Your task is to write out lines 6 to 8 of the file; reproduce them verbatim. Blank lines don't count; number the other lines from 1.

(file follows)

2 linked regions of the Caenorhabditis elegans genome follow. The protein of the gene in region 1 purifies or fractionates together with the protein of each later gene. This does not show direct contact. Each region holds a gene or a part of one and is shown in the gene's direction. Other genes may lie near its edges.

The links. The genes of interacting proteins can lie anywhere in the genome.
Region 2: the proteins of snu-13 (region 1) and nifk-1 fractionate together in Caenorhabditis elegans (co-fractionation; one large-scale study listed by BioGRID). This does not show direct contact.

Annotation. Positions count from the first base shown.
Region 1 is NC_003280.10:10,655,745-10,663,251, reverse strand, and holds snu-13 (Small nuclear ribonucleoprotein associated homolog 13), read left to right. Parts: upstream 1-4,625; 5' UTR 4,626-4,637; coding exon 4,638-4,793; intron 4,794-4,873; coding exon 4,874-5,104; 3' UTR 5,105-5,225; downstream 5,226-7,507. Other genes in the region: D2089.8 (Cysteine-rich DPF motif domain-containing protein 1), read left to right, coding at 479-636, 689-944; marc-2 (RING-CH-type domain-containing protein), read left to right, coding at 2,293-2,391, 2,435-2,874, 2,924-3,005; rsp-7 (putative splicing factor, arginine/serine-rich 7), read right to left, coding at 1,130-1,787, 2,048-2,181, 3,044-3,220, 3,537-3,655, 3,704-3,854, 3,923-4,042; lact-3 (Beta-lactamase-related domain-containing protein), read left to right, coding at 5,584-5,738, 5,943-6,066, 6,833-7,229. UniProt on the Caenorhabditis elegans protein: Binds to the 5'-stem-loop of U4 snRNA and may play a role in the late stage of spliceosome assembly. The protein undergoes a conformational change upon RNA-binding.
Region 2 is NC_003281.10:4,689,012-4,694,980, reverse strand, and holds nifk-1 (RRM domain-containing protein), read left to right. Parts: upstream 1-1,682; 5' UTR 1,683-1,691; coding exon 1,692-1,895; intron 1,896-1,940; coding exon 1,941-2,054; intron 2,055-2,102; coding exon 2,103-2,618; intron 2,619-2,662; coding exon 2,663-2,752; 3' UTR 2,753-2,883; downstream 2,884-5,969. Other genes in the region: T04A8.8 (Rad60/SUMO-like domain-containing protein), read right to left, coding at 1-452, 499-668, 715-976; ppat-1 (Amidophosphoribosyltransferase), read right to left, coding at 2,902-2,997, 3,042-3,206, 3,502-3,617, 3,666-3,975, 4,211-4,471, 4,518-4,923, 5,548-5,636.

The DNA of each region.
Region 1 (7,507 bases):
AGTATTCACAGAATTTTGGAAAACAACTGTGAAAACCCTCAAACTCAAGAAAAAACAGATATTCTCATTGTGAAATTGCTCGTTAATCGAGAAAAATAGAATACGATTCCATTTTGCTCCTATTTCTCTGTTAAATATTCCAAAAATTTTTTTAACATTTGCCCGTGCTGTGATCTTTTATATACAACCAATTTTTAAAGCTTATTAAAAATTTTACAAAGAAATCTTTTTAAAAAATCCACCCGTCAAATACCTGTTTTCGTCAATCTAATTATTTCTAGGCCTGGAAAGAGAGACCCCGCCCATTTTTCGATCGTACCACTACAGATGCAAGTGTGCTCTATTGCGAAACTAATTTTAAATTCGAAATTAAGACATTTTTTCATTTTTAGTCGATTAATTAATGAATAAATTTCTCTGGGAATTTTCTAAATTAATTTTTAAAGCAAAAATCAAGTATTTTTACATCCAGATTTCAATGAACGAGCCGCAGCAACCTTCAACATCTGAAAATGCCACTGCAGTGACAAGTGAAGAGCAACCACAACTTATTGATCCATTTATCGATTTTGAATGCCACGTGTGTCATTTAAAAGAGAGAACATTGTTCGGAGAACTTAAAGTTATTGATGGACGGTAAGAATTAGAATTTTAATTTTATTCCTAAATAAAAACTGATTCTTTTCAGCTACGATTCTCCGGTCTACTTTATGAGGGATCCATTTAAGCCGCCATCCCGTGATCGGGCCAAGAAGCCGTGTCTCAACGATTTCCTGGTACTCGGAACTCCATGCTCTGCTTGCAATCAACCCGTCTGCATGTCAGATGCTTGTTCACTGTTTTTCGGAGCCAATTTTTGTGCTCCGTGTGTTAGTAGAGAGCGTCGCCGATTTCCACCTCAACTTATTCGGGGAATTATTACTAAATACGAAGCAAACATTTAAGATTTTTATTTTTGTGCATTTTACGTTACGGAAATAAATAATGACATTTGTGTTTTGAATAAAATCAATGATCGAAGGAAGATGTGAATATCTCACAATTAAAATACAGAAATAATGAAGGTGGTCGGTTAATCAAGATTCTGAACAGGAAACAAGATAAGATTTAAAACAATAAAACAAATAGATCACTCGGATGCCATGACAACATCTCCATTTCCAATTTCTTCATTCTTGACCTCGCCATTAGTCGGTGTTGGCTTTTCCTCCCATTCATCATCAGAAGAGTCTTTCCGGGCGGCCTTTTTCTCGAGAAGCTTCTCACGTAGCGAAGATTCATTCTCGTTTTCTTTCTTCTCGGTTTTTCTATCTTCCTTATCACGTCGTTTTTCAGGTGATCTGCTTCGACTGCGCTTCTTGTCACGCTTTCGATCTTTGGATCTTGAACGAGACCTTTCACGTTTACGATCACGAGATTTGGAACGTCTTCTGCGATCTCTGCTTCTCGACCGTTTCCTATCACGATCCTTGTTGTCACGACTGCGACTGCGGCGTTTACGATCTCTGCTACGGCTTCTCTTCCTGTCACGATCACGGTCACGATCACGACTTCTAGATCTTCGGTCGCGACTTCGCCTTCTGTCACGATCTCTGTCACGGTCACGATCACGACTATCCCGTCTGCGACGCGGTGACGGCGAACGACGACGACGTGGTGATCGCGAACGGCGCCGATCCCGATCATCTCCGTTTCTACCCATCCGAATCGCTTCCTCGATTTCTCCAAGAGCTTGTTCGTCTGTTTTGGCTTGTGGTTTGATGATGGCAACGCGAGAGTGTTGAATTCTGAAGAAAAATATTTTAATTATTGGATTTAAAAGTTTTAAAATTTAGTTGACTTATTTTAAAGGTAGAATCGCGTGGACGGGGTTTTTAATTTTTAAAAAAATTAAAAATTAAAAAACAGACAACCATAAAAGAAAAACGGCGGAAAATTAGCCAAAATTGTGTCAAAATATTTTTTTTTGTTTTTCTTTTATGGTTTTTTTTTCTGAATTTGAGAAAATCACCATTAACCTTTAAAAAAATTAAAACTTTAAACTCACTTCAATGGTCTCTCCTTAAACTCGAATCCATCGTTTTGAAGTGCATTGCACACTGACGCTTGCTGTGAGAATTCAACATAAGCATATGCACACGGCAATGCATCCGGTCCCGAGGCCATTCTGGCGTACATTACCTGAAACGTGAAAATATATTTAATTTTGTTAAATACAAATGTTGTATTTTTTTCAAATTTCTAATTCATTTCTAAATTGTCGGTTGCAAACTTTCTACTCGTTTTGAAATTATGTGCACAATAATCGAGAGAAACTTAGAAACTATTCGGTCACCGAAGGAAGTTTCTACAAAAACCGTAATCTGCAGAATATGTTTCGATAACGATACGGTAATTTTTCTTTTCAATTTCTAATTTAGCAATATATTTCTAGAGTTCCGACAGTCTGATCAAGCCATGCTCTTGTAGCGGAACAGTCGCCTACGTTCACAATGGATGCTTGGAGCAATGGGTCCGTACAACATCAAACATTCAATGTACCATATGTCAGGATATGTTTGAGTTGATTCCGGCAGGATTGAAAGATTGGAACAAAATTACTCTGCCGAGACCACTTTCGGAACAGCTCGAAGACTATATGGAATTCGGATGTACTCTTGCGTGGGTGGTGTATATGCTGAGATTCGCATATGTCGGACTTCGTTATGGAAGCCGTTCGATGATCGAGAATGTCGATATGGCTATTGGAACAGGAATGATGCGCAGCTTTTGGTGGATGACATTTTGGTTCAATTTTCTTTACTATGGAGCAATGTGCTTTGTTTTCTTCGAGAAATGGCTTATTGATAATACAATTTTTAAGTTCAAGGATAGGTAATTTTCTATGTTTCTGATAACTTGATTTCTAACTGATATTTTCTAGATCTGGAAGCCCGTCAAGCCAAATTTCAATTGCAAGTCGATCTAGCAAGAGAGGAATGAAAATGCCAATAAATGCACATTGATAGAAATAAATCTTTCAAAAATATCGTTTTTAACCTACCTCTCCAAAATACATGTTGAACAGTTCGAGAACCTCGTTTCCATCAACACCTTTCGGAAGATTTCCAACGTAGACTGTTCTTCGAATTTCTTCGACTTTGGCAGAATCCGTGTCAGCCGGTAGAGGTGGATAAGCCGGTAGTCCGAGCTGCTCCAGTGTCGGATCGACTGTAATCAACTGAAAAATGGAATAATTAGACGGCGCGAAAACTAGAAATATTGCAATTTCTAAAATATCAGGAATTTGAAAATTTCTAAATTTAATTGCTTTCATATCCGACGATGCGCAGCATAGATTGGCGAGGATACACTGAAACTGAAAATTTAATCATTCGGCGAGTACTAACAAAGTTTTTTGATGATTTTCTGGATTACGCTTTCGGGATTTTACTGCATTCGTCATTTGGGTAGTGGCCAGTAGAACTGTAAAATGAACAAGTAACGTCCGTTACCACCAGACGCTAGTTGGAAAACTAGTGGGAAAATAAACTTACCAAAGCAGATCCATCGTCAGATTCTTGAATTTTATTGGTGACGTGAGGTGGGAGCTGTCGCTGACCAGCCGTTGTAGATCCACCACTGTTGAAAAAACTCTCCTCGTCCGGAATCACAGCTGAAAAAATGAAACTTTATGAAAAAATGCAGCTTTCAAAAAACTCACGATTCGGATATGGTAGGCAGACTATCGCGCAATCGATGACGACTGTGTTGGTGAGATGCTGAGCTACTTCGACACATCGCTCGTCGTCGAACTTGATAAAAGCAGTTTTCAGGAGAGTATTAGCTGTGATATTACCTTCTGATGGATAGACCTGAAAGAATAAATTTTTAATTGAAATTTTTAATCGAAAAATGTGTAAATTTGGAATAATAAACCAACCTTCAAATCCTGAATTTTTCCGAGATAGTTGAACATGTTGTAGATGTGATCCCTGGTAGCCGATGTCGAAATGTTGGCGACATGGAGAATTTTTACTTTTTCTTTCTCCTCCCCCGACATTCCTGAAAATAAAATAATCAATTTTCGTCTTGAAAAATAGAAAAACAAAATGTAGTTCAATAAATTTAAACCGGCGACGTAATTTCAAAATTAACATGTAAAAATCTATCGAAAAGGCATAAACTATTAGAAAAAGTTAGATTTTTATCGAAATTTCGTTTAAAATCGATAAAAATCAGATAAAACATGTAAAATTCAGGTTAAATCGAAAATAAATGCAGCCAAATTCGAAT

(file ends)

Region 2 is NC_003281.10:4,689,012-4,694,980, reverse strand, and holds nifk-1 (RRM domain-containing protein), read left to right. Parts: upstream 1-1,682; 5' UTR 1,683-1,691; coding exon 1,692-1,895; intron 1,896-1,940; coding exon 1,941-2,054; intron 2,055-2,102; coding exon 2,103-2,618; intron 2,619-2,662; coding exon 2,663-2,752; 3' UTR 2,753-2,883; downstream 2,884-5,969. Other genes in the region: T04A8.8 (Rad60/SUMO-like domain-containing protein), read right to left, coding at 1-452, 499-668, 715-976; ppat-1 (Amidophosphoribosyltransferase), read right to left, coding at 2,902-2,997, 3,042-3,206, 3,502-3,617, 3,666-3,975, 4,211-4,471, 4,518-4,923, 5,548-5,636.

The DNA of each region.
Region 1 (7,507 bases):